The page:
DUBLIN — Tech giant Apple will resist the British government's efforts to get access to encrypted data through a new spying law, CEO Tim Cook said Wednesday.
Last week, Britain published a draft law that seeks to ensure that telecommunication companies "provide wider assistance to law enforcement and the security and intelligence agencies in the interests of national security.''
That worries firms like Apple, whose iMessage service offers "end-to-end'' encryption, meaning the company doesn't have the ability to read messages sent over the app.
Cook told students at Trinity College Dublin that Apple didn't plan to introduce a "back door'' ability to decrypt the messages.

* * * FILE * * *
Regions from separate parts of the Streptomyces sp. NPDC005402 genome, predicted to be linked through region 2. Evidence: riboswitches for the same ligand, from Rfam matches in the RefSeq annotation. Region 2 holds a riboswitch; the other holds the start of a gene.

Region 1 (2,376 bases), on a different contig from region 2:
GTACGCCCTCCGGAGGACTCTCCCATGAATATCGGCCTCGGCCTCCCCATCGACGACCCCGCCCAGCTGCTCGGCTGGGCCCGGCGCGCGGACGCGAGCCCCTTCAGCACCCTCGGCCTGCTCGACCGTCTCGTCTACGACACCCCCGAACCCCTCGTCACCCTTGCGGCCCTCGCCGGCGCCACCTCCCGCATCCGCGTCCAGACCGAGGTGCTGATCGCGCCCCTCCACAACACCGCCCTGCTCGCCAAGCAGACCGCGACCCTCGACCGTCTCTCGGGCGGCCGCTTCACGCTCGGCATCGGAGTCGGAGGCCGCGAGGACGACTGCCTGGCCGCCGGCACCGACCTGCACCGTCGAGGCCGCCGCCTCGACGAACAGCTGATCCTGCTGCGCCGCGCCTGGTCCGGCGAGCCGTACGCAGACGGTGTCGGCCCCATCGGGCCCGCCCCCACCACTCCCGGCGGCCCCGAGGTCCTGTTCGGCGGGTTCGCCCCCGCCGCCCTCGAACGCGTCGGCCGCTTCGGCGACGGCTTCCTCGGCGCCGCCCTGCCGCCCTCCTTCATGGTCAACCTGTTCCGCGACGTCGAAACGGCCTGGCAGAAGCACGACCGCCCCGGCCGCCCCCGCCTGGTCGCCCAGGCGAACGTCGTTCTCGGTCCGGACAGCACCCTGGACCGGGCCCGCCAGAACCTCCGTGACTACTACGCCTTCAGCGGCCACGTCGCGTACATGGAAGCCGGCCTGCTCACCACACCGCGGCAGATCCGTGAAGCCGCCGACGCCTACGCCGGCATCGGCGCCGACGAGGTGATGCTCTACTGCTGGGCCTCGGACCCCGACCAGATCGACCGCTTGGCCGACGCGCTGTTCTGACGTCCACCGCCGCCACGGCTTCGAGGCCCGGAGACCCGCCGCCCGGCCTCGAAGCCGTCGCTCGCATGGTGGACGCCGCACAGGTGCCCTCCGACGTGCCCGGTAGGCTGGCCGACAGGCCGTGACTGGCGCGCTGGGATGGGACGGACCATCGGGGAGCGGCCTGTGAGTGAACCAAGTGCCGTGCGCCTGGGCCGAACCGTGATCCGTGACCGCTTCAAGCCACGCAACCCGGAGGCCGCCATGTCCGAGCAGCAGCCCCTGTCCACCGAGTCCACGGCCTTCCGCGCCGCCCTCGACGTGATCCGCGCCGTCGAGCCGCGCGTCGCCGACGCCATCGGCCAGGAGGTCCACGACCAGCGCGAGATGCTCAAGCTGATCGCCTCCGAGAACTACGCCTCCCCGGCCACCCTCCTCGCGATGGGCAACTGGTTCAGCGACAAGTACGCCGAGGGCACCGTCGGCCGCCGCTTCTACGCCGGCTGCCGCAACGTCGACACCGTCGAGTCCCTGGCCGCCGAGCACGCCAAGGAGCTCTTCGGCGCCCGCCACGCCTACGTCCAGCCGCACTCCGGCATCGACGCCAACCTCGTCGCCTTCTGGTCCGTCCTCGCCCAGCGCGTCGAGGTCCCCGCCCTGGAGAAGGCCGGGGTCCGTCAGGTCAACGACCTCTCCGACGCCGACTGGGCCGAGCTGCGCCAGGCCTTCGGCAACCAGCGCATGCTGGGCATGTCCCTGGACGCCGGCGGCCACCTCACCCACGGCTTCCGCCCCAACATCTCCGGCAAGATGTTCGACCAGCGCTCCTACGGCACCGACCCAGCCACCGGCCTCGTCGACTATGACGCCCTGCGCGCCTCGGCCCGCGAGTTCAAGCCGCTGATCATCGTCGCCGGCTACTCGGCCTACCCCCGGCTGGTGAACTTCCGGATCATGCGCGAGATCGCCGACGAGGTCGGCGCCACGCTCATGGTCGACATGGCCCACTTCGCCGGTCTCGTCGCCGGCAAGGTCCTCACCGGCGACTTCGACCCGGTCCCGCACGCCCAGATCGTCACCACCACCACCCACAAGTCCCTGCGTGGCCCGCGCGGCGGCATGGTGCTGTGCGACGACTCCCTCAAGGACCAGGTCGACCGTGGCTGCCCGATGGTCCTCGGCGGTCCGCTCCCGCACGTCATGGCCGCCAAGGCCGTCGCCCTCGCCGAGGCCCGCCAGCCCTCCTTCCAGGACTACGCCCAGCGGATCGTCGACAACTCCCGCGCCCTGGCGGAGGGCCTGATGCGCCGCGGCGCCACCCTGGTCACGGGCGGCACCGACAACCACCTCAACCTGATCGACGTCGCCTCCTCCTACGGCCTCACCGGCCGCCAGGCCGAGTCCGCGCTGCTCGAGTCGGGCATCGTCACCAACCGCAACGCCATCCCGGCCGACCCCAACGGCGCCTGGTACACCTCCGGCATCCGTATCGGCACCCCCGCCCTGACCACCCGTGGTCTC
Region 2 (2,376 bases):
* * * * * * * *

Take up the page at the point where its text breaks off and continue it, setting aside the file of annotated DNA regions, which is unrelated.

"We will productively work with the governments to try to convince them that's also in their best interests in the national security sense,'' he said.
Cook said weakening encryption would be bad for online security, because "if you leave a back door in the software then there's no such thing as a back door for the good guys only.''
"If there's a back door anybody can come in,'' he said.
British Home Secretary Theresa May said last week that the draft Investigatory Powers Bill "will not ban encryption or do anything to undermine the security of people's data.''
But civil liberties and privacy groups have expressed alarm at its provisions, which include requiring communications companies to hold onto customers' web traffic records for up to a year. The draft bill also says service providers will be legally obliged to assist the authorities in getting access to customers' devices.
The bill has yet to be approved by Parliament.